alexa Cytotoxicity of Heavy Metals to A Thyroid Carcinoma Cel
ISSN: 2161-0525

Journal of Environmental & Analytical Toxicology
Open Access

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Short Communication

Cytotoxicity of Heavy Metals to A Thyroid Carcinoma Cell Line

Jun Kobayashi1*, Keiichi Ikeda2 and Hideo Sugiyama3

1Faculty of Veterinary Medicine, Nippon Veterinary and Life Science University, Tokyo, Japan

2Faculty of Pharmaceutical Sciences, Hokuriku University, Ishikawa, Japan

3Graduate School of Health Sciences, Matsumoto University, Nagano, Japan

*Corresponding Author:
Jun Kobayashi
School of Veterinary Nursing and Technology, Faculty of Veterinary Medicine
Nippon Veterinary and Life Science University, 1-7-1 Kyonan-cho, Musashino, Tokyo 180-8602, Japan
Tel: +81422314151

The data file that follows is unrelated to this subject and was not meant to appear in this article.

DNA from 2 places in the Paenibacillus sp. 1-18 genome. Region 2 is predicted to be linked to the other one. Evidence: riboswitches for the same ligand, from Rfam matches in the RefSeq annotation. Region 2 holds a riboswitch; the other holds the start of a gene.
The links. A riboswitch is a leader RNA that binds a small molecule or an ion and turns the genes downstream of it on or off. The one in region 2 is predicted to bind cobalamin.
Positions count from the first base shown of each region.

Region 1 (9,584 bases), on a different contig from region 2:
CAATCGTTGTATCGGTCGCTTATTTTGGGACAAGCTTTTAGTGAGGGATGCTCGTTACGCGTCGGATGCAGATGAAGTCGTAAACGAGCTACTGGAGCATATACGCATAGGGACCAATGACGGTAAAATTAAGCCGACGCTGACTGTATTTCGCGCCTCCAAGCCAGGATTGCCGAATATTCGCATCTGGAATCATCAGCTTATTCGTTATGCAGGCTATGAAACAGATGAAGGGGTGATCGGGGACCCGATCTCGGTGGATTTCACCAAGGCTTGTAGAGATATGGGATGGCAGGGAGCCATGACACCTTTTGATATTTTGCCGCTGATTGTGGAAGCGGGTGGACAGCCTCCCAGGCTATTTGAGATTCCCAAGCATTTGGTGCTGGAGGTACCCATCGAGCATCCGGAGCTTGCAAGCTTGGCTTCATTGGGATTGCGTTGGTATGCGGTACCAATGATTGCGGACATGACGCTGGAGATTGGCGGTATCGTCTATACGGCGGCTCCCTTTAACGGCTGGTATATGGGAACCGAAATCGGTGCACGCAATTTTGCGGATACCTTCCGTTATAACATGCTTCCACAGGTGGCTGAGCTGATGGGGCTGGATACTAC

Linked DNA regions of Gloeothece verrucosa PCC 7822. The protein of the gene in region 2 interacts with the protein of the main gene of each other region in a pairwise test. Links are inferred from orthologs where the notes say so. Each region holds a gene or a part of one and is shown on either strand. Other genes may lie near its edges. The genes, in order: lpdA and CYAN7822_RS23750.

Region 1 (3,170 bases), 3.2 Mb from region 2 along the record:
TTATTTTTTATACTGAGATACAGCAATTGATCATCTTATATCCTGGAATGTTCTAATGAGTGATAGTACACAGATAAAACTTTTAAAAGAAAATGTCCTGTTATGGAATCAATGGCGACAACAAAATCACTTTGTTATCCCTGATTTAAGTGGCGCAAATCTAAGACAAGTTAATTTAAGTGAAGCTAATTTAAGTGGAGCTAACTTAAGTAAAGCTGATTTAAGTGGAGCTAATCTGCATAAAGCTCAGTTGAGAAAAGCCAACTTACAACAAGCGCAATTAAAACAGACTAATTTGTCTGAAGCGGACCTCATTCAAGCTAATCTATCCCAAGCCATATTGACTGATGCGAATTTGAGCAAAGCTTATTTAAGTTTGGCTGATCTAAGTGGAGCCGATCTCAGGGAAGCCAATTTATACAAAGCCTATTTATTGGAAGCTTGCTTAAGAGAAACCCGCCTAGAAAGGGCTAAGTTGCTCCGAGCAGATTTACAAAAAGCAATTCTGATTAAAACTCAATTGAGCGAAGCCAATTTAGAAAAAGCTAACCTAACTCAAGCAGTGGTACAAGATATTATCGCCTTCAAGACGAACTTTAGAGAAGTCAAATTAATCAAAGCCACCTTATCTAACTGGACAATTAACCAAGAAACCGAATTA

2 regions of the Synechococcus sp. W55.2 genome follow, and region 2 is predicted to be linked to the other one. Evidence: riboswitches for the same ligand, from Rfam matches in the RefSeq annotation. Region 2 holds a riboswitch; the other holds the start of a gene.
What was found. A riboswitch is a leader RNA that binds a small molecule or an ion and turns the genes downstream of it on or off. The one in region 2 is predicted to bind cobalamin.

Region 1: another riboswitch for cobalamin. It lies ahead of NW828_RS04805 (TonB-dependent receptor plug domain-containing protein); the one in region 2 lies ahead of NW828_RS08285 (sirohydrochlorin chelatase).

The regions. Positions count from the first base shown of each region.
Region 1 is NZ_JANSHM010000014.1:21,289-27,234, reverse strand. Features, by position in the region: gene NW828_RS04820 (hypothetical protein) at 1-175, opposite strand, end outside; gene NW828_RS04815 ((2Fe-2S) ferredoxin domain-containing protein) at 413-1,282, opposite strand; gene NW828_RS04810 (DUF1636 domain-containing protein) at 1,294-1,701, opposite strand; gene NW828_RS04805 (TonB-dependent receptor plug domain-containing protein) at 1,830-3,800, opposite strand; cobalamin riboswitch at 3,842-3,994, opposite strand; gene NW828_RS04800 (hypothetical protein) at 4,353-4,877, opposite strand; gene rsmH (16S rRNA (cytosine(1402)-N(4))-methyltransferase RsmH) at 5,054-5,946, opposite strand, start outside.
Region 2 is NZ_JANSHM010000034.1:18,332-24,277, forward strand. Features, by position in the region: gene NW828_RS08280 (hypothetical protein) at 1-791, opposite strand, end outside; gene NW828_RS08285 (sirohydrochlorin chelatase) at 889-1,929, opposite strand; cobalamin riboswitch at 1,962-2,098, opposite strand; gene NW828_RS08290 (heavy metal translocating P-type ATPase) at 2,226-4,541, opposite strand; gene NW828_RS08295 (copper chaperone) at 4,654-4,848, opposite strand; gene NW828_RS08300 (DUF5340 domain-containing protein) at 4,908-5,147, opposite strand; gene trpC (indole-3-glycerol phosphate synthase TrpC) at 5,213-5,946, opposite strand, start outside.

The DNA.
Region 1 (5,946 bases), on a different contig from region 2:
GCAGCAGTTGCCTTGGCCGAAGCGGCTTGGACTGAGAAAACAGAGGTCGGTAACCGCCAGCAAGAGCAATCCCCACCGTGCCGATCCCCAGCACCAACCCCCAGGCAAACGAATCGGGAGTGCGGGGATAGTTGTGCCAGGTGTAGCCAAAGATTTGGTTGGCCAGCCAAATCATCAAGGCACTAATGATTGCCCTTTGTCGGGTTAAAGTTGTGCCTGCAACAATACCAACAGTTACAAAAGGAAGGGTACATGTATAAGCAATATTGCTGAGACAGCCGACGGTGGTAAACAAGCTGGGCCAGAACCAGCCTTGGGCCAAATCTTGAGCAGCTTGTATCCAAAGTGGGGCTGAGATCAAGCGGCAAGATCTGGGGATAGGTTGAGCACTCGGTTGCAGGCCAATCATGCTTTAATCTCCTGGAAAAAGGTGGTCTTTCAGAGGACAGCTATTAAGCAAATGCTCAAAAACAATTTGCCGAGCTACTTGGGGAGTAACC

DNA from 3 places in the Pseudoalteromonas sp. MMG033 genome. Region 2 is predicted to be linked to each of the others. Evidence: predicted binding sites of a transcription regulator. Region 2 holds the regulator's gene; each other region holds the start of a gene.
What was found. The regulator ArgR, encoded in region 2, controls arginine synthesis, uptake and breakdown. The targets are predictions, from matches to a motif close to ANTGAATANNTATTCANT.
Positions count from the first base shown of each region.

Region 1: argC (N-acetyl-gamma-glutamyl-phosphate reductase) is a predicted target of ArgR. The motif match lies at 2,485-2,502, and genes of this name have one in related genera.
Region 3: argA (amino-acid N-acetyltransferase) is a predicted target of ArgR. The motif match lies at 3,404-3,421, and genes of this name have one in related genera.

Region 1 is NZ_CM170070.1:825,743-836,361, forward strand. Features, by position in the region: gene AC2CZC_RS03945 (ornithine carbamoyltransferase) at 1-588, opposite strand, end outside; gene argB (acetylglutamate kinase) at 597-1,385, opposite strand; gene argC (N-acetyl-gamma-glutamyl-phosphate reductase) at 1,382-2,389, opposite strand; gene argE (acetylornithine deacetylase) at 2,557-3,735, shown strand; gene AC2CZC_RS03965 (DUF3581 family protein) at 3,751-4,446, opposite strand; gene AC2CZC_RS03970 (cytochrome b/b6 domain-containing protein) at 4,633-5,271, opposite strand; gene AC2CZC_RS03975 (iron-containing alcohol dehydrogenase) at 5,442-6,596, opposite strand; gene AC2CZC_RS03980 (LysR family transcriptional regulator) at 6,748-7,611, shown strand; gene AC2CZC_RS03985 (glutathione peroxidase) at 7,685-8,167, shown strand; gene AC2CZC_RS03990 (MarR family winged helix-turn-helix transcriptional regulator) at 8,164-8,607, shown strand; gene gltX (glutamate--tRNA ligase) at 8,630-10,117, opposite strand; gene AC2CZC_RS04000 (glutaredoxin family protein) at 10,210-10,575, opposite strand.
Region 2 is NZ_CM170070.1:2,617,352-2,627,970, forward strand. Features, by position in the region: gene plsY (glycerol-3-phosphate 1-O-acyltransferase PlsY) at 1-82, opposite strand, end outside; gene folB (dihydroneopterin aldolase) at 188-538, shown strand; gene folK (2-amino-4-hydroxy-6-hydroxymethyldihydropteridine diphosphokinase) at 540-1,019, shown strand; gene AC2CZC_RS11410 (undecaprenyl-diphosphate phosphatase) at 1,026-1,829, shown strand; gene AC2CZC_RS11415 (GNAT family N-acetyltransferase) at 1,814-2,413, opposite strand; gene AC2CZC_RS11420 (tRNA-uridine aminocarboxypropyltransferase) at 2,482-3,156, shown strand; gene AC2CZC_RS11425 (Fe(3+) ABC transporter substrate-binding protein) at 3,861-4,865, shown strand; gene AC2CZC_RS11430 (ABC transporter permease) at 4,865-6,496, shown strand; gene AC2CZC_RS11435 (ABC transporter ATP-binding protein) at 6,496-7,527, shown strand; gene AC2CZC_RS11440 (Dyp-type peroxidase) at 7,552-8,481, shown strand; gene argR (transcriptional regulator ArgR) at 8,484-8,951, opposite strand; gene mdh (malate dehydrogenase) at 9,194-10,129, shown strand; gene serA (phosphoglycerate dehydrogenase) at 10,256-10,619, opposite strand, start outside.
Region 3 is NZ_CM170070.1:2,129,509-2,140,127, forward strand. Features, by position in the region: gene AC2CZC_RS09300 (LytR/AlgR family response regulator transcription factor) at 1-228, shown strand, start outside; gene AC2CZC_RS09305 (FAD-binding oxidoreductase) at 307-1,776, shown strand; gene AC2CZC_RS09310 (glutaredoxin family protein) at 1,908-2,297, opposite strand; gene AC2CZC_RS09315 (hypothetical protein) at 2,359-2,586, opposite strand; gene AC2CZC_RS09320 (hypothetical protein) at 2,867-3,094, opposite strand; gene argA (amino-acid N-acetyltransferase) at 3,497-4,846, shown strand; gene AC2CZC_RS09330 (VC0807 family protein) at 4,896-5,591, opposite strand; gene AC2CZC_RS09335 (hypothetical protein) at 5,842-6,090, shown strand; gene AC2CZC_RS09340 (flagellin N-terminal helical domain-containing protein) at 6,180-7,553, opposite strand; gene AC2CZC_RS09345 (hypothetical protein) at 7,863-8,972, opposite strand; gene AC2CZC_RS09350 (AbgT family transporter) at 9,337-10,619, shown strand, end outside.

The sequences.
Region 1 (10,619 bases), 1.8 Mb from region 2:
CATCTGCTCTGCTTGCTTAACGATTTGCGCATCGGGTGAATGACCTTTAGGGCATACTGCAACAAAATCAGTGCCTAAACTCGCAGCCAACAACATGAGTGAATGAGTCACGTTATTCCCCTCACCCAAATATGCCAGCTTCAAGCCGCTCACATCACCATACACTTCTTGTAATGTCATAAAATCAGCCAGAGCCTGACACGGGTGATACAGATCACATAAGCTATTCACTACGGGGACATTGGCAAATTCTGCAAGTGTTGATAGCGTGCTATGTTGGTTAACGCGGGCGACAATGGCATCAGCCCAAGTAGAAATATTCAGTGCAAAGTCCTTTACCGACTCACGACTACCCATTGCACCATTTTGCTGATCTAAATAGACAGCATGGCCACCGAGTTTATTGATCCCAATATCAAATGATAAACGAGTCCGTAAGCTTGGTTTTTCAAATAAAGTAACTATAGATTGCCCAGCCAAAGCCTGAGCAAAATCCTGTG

Fax: +81422332094
E-mail: [email protected]

Received Date: March 21, 2017; Accepted Date: April 26, 2017; Published Date: April 29, 2017

Citation: Kobayashi J, Ikeda K, Sugiyama H (2017) Cytotoxicity of Heavy Metals to A Thyroid Carcinoma Cell Line. J Environ Anal Toxicol 7:461. doi: 10.4172/2161- 0525.1000461

Copyright: © 2017 Kobayashi J, et al. This is an open-access article distributed under the terms of the Creative Commons Attribution License, which permits unrestricted use, distribution, and reproduction in any medium, provided the original author and source are credited.



Multiple heavy metals are known to cause renal insufficiency and necrosis, details on the toxic mechanism are still lacking. We investigated the cytotoxicity of 12 heavy metals to the 8505C thyroid cancer cells at concentrations of 10−3–105 μM. Notable decreases in cell viability were observed in exposures to four metals in the divalent cation form (nickel, copper, zinc, and cadmium) at concentrations ≥ 1 μM. The effect of cadmium on cell death was substantial. In addition, the toxicity of 3 μM cadmium to the cells was inhibited by the addition of high concentrations (300 μM) of calcium or selenium, but intracellular levels of cadmium increased.


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